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Joseph, Lawyer
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As per US Labor law can I resign from my company can the Organization

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As per US Labor law can I resign from my company can the Organization hold back my resignation acceptance

I am on L1B and deputed to my company's US branch since 2011. this year I have processed my H1B through another employer and therefore would be resigning from my current organization by oct 2013. But my company has introduced a new HR policy which says that I cannot resign when I am in US and need to go back to India to resign and serve the notice period. As per US labor law can my company stop me from resigning by not accepting my resignation I don't have any agreement or bond\Contract signed with my L1B company
Hello and welcome to JustAnswer.

I'm sorry to hear about your situation and hope I can help.

My goal is to provide you with excellent service this evening.

No, an employer cannot refuse to accept your resignation and keep you on as an employee against your will.

Absent an agreement or contract between you and your employer, you are an at-will employee, meaning that you (or your employer) can terminate the employment relationship at any time for any reason with or without any prior notice. (And, even if there were an agreement, no court would ever force an employee to work against his or her will, as that would constitute forced labor).

Your employer can certainly not require that you return to India before it accepts your resignation.

Simply put, if you want to resign in October of this year (or earlier) you are free to do so at any time with or without any prior notice, and there's nothing your current employer can do to stop you.

I hope the above information is helpful.

Please let me know if you have any follow up or clarifying questions, as I want to ensure that you are completely satisfied with my service.

Thanks and best of luck!
Joseph and other California Employment Law Specialists are ready to help you
Customer: replied 3 years ago.

The company has updated the policy saying:

  • Associates on deputation to the US cannot resign at onsite. They must relocate to India and initiate their resignation on the exit tool in India. Upon return to India, the terms and conditions shall be as per the applicable India policy.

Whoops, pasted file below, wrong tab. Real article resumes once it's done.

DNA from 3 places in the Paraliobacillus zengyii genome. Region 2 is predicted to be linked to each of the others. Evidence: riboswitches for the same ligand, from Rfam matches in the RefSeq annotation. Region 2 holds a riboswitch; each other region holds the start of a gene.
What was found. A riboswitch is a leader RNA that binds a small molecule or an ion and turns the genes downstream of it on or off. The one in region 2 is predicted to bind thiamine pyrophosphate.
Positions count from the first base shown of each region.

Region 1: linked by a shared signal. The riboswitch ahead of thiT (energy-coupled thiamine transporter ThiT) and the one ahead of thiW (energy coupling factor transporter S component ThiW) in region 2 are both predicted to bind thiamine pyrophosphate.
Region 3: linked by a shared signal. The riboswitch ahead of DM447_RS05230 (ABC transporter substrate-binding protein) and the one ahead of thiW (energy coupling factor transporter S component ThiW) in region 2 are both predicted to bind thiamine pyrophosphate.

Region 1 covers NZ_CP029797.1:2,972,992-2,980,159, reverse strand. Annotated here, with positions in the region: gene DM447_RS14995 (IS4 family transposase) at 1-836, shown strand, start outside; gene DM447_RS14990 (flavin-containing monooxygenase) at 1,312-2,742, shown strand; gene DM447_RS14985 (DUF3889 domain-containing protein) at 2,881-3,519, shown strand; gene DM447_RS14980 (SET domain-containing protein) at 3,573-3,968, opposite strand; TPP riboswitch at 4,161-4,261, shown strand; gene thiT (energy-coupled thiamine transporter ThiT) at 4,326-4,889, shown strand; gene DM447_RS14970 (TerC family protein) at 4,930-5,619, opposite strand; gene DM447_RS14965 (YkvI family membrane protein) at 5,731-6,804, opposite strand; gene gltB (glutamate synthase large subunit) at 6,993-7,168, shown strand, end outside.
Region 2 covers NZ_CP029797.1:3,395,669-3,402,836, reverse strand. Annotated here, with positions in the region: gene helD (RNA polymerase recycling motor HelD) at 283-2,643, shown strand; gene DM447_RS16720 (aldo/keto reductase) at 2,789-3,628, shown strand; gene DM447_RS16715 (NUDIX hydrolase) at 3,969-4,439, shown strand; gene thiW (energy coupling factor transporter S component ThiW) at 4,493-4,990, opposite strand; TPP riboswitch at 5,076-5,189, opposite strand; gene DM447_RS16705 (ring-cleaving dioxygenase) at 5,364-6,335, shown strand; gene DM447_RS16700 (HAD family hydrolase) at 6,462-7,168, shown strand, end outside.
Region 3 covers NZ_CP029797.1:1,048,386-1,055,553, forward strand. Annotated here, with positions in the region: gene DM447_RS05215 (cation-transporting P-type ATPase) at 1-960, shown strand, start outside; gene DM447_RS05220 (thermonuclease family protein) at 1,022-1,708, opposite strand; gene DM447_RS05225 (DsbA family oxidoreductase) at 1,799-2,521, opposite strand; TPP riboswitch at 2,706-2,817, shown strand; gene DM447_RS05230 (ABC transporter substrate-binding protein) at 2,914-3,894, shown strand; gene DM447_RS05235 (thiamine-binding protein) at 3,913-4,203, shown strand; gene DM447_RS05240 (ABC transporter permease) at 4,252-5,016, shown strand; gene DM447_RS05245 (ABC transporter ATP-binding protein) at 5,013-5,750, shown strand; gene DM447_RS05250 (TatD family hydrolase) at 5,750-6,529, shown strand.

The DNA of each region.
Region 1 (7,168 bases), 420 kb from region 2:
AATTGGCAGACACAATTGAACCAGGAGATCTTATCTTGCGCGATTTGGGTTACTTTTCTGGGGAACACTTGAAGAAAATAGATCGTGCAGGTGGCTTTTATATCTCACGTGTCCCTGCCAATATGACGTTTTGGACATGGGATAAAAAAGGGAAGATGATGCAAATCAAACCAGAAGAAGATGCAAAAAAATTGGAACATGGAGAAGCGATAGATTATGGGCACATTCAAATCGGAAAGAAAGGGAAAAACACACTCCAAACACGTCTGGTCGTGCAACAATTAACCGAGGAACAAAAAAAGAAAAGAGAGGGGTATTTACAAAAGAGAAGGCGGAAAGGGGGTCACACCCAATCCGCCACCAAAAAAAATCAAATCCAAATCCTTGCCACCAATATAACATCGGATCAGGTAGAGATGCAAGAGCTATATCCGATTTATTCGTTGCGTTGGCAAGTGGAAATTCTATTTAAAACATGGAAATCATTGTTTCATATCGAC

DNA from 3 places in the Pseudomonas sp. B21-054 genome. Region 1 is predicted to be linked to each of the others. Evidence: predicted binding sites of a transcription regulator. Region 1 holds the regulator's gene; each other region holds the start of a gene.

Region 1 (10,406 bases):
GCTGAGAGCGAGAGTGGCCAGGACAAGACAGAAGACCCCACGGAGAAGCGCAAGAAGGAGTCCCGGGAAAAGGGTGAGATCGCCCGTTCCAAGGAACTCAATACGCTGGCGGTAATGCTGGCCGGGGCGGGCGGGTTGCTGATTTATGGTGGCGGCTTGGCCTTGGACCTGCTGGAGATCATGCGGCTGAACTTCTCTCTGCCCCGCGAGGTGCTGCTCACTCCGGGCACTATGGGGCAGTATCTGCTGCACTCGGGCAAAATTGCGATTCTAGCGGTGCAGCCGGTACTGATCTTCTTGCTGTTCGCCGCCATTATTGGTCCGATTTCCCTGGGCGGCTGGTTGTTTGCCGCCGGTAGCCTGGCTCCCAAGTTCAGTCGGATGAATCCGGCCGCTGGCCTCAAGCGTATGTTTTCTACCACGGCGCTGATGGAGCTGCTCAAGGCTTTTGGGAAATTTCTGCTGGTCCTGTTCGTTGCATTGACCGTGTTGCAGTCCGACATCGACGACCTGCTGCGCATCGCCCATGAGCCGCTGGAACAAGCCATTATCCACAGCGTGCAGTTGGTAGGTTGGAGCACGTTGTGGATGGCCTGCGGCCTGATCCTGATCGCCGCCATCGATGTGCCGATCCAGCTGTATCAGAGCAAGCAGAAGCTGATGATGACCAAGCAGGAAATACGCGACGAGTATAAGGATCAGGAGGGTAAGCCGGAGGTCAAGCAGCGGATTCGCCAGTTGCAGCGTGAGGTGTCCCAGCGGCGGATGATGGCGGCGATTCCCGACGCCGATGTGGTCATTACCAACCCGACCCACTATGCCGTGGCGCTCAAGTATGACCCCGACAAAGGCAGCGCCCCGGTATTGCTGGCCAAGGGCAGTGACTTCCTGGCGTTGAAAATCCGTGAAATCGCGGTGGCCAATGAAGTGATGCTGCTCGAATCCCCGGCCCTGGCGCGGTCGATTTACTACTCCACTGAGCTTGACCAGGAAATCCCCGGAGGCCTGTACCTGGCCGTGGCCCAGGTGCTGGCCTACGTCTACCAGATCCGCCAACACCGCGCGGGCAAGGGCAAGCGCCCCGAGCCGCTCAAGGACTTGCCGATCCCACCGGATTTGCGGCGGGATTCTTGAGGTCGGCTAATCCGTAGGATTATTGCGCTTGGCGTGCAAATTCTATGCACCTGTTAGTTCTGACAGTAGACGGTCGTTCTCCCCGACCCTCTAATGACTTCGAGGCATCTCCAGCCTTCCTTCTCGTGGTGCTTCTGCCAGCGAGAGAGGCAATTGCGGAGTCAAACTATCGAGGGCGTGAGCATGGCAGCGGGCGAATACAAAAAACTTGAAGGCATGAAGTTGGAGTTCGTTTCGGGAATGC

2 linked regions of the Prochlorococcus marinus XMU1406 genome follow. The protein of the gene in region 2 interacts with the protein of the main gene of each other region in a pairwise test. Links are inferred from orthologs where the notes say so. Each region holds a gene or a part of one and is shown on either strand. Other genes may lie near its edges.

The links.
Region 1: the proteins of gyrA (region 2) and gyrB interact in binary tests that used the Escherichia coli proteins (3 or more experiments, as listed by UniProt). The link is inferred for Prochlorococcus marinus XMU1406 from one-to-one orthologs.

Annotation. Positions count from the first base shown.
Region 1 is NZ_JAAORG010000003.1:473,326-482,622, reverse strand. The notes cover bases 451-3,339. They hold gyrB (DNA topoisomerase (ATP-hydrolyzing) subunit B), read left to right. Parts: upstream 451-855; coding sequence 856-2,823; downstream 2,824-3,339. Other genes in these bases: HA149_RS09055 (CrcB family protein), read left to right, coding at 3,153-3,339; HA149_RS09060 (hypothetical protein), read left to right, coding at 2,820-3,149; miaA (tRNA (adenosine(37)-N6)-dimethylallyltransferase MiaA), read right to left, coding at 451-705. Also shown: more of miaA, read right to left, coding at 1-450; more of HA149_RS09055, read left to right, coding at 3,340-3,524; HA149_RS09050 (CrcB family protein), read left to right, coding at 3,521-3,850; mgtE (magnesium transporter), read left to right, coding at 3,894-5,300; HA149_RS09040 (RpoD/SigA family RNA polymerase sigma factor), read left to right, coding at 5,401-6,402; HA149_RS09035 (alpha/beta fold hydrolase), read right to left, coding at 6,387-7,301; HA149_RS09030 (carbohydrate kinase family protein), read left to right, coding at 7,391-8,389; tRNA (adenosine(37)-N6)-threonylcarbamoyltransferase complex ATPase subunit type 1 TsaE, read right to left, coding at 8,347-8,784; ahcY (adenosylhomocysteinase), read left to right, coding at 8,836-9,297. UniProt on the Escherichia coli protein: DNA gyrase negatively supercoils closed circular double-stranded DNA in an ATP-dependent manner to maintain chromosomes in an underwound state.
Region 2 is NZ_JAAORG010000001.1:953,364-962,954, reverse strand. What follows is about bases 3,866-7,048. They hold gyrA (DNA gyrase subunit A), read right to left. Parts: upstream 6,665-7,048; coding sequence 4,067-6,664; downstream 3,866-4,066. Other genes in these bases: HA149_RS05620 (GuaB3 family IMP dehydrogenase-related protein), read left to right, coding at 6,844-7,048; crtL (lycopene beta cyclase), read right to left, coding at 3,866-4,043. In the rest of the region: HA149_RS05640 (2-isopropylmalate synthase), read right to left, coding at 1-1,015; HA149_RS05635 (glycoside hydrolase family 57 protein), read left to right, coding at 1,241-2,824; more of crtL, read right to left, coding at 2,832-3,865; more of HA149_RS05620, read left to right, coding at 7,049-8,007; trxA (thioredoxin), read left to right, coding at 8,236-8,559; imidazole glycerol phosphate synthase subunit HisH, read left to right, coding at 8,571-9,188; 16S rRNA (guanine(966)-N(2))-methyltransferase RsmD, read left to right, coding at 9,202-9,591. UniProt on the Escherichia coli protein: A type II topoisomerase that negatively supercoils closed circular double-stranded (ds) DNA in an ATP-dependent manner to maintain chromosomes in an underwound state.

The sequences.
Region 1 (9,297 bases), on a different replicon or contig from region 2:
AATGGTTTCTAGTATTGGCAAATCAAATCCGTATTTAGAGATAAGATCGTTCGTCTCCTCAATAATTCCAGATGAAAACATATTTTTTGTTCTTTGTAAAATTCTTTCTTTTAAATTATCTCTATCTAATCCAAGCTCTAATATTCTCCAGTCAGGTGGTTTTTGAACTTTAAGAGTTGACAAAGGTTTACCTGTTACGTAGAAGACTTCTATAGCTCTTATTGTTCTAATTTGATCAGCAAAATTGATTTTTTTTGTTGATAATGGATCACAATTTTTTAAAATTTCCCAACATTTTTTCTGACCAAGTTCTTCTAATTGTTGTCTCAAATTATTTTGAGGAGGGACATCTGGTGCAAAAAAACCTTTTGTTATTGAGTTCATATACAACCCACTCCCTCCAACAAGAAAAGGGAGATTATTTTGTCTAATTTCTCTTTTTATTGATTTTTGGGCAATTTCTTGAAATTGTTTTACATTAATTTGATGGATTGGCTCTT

• Associates, who fail to return to India upon resignation, will be treated as violations of the Company policy and the Company may pursue appropriate remedies available under laws. Notice period would start w.e.f the date of trigger on exit tool in India

  • Associates must serve the notice period at offshore as per their Employment / Contract letter failing which the Company reserves the right to withhold the experience, relieving and resignation acceptance certificates


These policies were updated only last month and was not the case when I came to US two years back.

Wanted to understand does such a policy hold good in the court of law

Hello Srikesh,

No these policies certainly would not hold up in a court of law.

First off, they are trying to impose new conditions onto your employment without offering you anything in return. These types of strategies are illegal (unconscionable under the law) and any obligation you had under this contract would be null and void. They are also trying to lead employees to believe they have a contractual obligation to the employer due to things statement in an employment letter, which is false. Only an employment contract, signed by employer and employee, for which both receive consideration of some kind, would possibly be enforceable (and these provisions wouldn't be regardless).

Second, the requirement that you return to India is a restriction on your freedom and has nothing to do with your employment. A U.S. court is certainly not going to uphold a provision that requires employees to return to a different country and serve their notification there in order to process their resignation.

Finally, they seem to being trying to lead employees to believe that they need some sort of resignation certificate or need the company's consent to resign. Not only would a court find these provisions invalid, there may be a civil or criminal investigation into this employer for coercing employees to work for them, violating their civil rights.

That said, if you want, you may consider reporting this company to the Attorney General's office (either U.S. or state) as they seem to be violating the law by taking advantage of their foreign workers, and threatening them with reprisal if they do not go through their dictated process, even though there is absolutely no contractual or legal obligation for them to do so. (This could almost be considered human trafficking, as they are compelling employees to work by making it seem that it is necessary for them to accept an employee's resignation for the employee to leave his or her employment).
Hello Srikesh,

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